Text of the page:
Although saying illegal immigration must be addressed by the federal government, Gov. Brad Henry signed an immigration reform bill Tuesday that won overwhelming approval in both state legislative chambers. "While some will undoubtedly claim this state legislation is a landmark step forward, the truth of the matter is we will not effectively address immigration reform until the federal government acts,” Henry said in a statement. Henry, who issued a three-paragraph statement after signing the bill less than seven hours before the midnight deadline, had said during his re-election campaign last year immigration was a federal matter. Opponents pledged to take their case against the law to court.
"We had enough bipartisan support to frankly override it if he hadn't,” he said. "The issue is incredibly important to our state and to our country.”
‘Quite refreshing'Rep. Randy Terrill, main author of House Bill 1804, said he is pleased the governor signed it. He and other supporters have said Oklahoma has waited long enough on the federal government to control illegal immigrants coming across the U.S. border and eventually into Oklahoma. Terrill, R-Moore, led the charge the past two years to win support of an immigration measure, saying illegal immigrants are unfairly using taxpayer-funded benefits such as in-state college tuition and social services. "I find it quite refreshing to know that a well-informed and engaged citizenry can in fact make a difference by communicating their wishes through the Legislature and to the governor,” he said. "I'm just very pleased that the governor received that message and decided to respect the will of the people.” Terrill said the bill is "the most meaningful immigration reform bill in the nation” and "would represent the single, most significant step that any state has taken in this area.” "It will put Oklahoma at the forefront of the state level immigration reform movement,” Terrill said. Had Henry vetoed the bill, lawmakers almost certainly would have overridden his veto. The bill passed in the House, 88-14, and in the Senate 41-6. It would have taken 68 votes in the House and 32 votes in the Senate to override his veto. Sen. James Williamson, R-Tulsa, a Senate author of the bill, said he was not surprised the Democratic governor signed the bill.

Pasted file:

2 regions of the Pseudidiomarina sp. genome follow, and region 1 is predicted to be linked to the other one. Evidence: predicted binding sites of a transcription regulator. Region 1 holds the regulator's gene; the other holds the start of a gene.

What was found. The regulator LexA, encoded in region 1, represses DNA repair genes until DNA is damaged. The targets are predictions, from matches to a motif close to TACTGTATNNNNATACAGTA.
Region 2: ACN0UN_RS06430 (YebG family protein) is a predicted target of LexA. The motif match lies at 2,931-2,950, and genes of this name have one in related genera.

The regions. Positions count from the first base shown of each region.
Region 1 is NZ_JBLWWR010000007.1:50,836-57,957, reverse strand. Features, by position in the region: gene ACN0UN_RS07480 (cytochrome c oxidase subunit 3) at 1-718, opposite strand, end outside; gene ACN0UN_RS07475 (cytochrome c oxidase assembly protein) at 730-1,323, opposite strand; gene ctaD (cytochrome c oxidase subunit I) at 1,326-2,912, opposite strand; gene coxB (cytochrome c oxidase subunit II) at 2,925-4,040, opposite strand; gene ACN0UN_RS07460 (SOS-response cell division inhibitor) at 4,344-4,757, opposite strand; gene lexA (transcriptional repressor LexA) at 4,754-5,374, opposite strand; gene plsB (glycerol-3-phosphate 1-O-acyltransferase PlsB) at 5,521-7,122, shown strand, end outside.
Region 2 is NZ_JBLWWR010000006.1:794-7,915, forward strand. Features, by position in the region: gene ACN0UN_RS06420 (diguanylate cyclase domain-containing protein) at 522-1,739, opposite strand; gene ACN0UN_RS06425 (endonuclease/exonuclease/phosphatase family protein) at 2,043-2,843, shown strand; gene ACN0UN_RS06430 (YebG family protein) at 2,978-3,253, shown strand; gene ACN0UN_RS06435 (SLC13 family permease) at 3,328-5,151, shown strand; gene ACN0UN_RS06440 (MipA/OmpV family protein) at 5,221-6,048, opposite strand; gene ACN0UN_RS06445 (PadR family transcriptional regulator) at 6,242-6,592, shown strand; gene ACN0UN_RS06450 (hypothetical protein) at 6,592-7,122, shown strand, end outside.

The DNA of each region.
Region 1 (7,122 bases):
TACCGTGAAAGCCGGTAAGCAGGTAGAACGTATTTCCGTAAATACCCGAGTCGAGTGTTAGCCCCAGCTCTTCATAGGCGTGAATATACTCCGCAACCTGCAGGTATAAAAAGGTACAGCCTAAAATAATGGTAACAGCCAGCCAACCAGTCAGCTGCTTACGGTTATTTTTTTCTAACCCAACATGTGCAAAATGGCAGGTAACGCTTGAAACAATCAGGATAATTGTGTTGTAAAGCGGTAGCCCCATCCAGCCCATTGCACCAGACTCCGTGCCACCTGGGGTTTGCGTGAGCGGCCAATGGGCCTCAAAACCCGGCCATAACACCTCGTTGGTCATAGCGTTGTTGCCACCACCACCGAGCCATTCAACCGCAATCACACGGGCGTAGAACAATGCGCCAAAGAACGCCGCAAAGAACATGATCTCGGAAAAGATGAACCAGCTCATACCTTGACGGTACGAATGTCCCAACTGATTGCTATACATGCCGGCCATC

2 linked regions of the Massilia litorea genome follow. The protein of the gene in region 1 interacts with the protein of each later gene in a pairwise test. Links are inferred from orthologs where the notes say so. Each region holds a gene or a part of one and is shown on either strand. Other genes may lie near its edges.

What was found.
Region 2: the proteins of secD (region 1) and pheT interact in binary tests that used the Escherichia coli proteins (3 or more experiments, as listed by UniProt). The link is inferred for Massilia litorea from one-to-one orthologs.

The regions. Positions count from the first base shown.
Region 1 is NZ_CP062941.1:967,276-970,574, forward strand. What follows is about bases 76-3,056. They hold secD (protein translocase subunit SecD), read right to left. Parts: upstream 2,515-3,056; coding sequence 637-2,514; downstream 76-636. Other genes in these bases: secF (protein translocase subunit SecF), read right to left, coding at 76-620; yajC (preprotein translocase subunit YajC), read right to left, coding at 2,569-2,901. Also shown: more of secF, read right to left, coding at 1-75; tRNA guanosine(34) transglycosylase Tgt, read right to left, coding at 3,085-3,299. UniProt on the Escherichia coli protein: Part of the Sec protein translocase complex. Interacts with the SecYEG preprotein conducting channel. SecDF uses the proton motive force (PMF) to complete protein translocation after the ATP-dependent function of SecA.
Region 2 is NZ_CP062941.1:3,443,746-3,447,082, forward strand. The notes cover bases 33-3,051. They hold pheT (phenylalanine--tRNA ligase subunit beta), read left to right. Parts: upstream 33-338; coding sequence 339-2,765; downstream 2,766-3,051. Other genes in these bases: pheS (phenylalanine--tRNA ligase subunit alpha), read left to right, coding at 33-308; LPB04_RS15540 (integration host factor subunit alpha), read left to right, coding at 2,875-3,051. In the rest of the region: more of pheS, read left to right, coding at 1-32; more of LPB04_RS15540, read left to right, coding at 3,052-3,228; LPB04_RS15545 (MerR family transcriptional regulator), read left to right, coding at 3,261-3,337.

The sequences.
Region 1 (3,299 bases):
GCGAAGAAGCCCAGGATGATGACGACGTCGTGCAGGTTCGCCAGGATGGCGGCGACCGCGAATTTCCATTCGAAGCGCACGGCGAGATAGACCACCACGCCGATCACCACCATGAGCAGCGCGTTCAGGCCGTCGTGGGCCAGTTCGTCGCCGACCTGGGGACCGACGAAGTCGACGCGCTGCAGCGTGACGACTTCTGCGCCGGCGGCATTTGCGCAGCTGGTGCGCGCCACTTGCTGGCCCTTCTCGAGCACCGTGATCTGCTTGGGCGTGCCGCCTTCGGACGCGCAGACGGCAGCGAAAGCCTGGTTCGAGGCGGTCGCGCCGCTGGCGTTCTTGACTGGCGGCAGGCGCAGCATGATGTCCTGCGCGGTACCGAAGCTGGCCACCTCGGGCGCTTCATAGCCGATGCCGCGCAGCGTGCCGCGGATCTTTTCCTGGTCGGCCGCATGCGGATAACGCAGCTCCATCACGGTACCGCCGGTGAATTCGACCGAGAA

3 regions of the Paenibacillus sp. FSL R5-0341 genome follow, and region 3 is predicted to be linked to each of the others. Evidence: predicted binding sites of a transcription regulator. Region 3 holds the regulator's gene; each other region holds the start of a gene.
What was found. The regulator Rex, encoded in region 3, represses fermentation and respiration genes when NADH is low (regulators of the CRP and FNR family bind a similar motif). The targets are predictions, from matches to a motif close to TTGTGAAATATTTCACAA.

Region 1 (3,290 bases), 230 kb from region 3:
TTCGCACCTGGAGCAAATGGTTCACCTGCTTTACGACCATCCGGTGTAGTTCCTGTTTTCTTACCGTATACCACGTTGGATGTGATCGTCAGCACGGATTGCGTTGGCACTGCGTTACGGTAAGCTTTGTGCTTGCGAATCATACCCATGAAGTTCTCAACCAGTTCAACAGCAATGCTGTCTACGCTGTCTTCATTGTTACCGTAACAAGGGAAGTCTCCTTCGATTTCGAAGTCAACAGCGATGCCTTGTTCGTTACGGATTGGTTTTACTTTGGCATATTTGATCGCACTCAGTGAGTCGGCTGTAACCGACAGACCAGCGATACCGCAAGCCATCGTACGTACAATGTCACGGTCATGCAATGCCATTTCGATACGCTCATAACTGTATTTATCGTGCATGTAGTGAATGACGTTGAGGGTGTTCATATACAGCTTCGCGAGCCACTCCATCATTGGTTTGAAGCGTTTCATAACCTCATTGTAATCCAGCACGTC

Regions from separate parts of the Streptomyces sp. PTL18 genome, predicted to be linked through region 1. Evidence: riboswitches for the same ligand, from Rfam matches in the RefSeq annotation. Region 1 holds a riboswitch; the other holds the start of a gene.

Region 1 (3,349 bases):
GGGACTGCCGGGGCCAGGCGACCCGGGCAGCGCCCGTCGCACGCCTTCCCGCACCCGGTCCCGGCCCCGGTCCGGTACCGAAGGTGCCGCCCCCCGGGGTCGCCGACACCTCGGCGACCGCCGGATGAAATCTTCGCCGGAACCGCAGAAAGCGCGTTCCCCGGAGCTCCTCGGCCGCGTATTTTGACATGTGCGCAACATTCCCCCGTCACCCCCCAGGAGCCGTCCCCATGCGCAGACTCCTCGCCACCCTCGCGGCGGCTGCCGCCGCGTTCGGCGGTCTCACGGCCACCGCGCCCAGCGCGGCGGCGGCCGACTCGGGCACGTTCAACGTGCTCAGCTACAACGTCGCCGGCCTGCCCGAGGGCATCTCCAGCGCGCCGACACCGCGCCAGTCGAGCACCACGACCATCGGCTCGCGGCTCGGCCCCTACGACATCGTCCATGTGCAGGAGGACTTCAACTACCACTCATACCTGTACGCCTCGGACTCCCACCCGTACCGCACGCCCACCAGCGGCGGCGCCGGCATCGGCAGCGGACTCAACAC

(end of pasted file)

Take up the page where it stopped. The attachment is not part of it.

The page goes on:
Penalties outlinedThe bill, which takes effect Nov. 1, would set criminal penalties for knowingly and willingly harboring illegal immigrants. No public benefits would be allowed to people in the state illegally, except in cases of medical emergencies or emergency aid. Businesses would need to run all workers through a federal verification system or risk penalties and legal action. The legislation also would cut off in-state tuition for illegal immigrant students unless they can verify they have applied for citizenship or plan to within one year. Some say that could cut off most illegal students from in-state tuition because once a student enters the country illegally, it is almost impossible to become a legal citizen. Henry said illegal immigration is "a very serious national security issue” that must be addressed at the federal level. "States can take some actions on their own,” Henry said. "But until the U.S. Congress enacts a comprehensive, national immigration policy, citizens will see little progress on this issue.” He said the state should closely monitor the impact of HB 1804 to ensure "it doesn't have any unintended consequences.”
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